My Final Retirement Party

My Final Retirement Party
Dr. Henry Blount

Retirement.  I’ve looked forward to it for a long time.  Stop the world, I want to get off.  I didn’t know what the final party would be like.  Will there be marching bands, music blaring, horns blowing, dogs barking, women fainting and the flag flying at half staff?  No.  None of the above crossed my mind.  Instead, my eighth and last retirement came and went without a whimper; just the way I wanted it.  Little did I know that I would have a wonderful send-off by the good folks at Pineville’s Pleasant Grove United Methodist Church, complete with a covered-dish dinner, gifts and plenty of hugs.  Just the way I like it!

God has blessed me with 64 years of service as a pastor.  It’s a great way to spend a lifetime.  In the last sermon in June, I spoke from the text in Isaiah 61: “The Spirit of the Lord is upon me, because the Lord has anointed me to preach good news.”  Let me approach this with a question/answer format that came from an interview several years ago, after my fifth retirement (with a little updating):

Q: What were some of the influences that led you to be a pastor?

A: When I was 12, my mother bough a Egermeier’s Bible Story Book from a traveling salesman.  I was hooked; especially on some of the stories in the Old Testament.  Also, I kept having a gnawing feeling that this was what I was supposed to do, although a big part of me wanted to be a college professor.  I struggled with this two years.

Q: When did you actually make the decision?

A: I spent two years in the Navy, aboard a Destroyer Escort in the North Atlantic.  I was a radar man, and our job was to look for enemy submarines.  That’s when I learned how to pray.

Q: What did you pray for?

A: I prayed we wouldn’t find any.  Anyway, I made the decision late one evening after I was discharged, and enrolled in Millsaps College in Jackson, Mississippi.  The reason I struggled is that I have never felt adequate to be a minister.  A friend helped when he said, “Who is adequate?”  If God has to have a perfect person to do God’s work, it will never get done.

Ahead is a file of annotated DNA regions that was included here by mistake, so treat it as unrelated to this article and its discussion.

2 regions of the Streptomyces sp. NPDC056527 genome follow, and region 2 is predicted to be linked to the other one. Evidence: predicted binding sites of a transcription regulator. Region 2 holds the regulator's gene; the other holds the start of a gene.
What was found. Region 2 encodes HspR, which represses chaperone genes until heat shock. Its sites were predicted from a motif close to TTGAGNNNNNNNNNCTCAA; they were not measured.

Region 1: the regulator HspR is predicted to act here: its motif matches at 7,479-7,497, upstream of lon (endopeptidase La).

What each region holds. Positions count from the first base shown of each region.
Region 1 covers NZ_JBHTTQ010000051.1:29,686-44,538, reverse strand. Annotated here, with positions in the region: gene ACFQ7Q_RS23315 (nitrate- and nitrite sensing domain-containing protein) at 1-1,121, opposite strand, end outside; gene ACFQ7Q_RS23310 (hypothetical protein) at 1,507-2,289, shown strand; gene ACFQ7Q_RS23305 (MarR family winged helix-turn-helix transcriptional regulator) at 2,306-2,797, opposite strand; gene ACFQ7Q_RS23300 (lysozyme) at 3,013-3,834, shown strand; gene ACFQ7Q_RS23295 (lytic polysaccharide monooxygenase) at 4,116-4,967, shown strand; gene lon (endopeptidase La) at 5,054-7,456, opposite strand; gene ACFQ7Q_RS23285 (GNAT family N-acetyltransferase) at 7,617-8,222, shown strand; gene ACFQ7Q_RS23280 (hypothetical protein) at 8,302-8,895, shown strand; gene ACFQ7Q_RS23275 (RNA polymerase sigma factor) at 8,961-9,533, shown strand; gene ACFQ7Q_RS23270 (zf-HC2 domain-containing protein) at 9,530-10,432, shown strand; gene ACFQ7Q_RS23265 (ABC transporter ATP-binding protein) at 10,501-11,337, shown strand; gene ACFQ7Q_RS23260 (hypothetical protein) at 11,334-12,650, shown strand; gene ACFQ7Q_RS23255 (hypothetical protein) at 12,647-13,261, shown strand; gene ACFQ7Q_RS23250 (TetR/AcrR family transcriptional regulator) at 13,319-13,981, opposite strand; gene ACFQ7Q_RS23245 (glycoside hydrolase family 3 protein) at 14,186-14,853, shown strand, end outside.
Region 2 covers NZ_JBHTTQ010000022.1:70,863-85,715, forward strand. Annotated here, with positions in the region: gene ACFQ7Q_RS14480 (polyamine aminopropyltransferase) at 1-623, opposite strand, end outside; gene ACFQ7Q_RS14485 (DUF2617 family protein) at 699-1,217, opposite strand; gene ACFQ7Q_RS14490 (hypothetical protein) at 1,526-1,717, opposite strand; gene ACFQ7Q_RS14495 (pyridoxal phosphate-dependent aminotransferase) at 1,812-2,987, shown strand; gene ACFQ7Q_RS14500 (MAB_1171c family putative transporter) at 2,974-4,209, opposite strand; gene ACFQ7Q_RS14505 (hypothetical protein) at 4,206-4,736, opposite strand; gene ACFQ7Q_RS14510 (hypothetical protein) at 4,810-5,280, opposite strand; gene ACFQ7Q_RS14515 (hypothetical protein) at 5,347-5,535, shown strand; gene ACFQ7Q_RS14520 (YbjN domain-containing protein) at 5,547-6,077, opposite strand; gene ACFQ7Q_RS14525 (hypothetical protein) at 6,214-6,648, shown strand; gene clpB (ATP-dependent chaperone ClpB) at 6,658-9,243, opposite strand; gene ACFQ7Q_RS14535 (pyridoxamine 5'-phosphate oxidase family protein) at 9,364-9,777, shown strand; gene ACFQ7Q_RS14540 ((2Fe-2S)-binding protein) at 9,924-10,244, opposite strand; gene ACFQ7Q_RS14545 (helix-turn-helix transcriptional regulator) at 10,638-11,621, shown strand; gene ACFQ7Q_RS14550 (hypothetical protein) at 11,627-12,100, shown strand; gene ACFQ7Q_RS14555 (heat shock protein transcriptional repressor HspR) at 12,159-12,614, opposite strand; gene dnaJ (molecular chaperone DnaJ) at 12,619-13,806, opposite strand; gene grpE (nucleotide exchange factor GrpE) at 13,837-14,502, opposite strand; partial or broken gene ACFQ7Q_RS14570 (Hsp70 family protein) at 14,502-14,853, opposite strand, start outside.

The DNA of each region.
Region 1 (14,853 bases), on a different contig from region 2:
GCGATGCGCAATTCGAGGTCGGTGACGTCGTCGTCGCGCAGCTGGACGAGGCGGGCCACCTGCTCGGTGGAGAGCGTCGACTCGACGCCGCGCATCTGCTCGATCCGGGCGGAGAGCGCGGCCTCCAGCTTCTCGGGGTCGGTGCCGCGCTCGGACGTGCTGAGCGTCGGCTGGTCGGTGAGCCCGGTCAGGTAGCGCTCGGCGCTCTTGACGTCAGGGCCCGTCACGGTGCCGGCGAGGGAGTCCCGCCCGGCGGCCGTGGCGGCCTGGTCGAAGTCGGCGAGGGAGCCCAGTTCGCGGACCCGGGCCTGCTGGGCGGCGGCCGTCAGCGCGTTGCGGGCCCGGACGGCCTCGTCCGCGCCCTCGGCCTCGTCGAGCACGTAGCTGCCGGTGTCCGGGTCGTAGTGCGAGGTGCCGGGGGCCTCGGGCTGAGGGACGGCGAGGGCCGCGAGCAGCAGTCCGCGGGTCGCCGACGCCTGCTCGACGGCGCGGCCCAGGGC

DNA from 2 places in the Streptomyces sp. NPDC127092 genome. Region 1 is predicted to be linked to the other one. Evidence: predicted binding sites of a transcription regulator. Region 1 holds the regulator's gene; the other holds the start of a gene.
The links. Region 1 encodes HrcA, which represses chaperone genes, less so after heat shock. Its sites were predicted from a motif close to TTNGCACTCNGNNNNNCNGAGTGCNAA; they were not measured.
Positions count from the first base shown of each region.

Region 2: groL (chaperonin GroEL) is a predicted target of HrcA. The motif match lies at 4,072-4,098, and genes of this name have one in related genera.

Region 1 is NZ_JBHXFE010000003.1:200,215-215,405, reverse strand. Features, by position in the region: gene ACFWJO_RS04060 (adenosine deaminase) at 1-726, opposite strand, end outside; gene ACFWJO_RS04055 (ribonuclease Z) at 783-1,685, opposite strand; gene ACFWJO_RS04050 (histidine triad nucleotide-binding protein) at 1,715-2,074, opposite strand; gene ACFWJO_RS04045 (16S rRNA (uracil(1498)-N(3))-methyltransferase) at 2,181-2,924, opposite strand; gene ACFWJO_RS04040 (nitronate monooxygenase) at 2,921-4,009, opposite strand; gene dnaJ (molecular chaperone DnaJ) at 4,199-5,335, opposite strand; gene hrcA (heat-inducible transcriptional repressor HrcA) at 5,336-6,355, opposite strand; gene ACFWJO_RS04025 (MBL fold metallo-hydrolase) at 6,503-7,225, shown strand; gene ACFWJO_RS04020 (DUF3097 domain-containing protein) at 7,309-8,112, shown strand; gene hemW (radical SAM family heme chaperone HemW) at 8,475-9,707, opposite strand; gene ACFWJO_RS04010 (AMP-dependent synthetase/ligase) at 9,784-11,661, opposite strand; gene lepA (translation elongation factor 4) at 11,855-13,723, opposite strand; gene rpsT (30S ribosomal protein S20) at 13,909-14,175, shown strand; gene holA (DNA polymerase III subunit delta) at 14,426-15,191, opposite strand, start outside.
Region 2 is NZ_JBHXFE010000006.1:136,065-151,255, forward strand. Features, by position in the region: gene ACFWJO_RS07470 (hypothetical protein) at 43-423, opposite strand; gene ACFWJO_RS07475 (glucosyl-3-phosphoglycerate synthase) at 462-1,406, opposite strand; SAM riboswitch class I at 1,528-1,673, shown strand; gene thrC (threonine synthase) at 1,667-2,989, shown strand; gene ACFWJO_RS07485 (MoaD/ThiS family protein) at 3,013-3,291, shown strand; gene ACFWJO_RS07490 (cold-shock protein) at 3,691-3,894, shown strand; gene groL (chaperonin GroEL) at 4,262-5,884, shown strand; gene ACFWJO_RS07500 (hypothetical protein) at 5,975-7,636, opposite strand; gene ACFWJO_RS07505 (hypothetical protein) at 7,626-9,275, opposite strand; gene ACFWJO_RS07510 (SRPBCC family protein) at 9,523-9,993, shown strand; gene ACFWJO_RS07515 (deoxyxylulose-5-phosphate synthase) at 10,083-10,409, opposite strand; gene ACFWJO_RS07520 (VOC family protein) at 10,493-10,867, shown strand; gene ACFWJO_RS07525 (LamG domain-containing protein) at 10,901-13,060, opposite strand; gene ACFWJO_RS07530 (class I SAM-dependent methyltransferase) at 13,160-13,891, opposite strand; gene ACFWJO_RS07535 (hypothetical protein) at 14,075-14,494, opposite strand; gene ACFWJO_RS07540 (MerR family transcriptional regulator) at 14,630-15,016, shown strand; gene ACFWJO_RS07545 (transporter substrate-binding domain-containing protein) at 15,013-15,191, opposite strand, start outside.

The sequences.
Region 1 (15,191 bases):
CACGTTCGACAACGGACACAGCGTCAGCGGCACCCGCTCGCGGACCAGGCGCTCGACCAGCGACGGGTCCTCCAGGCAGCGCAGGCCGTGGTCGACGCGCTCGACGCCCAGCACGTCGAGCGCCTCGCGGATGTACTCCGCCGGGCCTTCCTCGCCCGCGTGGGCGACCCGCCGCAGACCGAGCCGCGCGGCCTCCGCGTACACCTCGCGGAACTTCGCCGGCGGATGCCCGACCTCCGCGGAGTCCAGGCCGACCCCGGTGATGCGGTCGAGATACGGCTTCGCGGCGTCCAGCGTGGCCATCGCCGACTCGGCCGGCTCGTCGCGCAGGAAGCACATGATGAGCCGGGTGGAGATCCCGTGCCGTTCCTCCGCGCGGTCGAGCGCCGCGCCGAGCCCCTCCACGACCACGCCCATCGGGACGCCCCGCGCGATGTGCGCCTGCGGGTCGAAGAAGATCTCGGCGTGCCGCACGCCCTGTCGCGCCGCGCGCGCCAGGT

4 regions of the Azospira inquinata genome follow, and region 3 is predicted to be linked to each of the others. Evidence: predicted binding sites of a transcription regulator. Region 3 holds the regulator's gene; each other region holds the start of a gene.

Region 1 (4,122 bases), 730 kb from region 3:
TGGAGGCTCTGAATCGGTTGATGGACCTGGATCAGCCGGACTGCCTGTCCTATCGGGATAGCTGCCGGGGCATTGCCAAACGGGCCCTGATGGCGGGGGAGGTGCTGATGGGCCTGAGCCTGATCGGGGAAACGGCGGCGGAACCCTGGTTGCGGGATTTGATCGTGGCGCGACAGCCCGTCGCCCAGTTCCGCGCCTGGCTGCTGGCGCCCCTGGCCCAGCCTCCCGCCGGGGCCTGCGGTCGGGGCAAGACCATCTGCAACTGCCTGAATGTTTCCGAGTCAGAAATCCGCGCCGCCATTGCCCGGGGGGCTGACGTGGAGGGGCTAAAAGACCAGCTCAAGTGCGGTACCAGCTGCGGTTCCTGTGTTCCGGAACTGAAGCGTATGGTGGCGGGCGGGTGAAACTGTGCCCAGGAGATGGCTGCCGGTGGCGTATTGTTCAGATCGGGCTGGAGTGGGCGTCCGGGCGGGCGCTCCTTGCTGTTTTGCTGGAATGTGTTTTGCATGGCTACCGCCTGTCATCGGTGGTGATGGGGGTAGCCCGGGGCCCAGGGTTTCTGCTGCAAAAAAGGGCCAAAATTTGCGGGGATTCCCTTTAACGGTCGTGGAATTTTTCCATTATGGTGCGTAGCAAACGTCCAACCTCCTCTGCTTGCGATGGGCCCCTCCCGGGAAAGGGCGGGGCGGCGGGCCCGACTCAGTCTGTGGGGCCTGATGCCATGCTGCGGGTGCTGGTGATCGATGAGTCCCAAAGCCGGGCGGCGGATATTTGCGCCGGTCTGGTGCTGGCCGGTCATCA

Q: What did your family and friends think about it?

A: Well, some of my friends went into shock.  My family was happy about it.  My dad said, “I’d rather you would be a preacher than president of the United States.”  I replied, “Dad, I didn’t know I had a choice.”  Until the day he died, I was his preacher-boy.

Q: What was the most humbling experience you’ve had?

A:  The most humbling experience is just to stand in the pulpit and try to interpret God’s Word.  I would usually wonder if I said it right, or if it made any difference to anyone.  It’s a scary thing.  And when you try to live up to what you’ve said in the pulpit, and there are times when you fall short.  That’s one reason I’ve taken up art.  You can see the results almost immediately, and I don’t have to sweat the results.

Q: How about your most amusing experience?

A: I’ve had many, but this happened in Alexandria when I was the pastor of FUMC.  I went to visit Miss Evelyn, one of my sick parishioners.  I didn’t have a coat and tie on.  The new “sitter” came to the back door after I knocked.  She looked at me dubiously.  I told her that I would like to visit Miss Evelyn.  “Do you have any credentials?”, she quizzed.  As I was searching for a calling card, she interrupted, “Well, can you quote Scripture?”  I just stood there, not thinking of a single verse.  Finally, I said, “Jesus wept, and I will, too, if you don’t open this door.”  She laughed and opened it.

Q: Will you still be available for weddings and funerals?

A: Generally speaking, yes.  But if it involves a church setting, the invitation to officiate or help with a wedding or funeral will need to go through the senior pastor.  That’s just protocol.  And I will continue writing this column as long as I am invited to do so.

Q: What’s the greatest truth you’ve learned?

A: That’s an easy one.  The greatest truth is the undeserved, unmerited Grace of God, who loves us anyway.  It’s a little like romantic love.  Somebody loves me just as I am.  This is not “cheap grace”; it’s unconditional love.

I am one of the most blessed people on the face of the Earth.  All of my dreams have come true…and then some!  I plan to stay busy until the final whistle blows, although right now I am a little “trifling”.  And when time does run out, I want a celebration of music, dancing, food and lots of hugs and laughter that will put the other retirement parties in the shade.  And the flag fly at full staff.  Amen.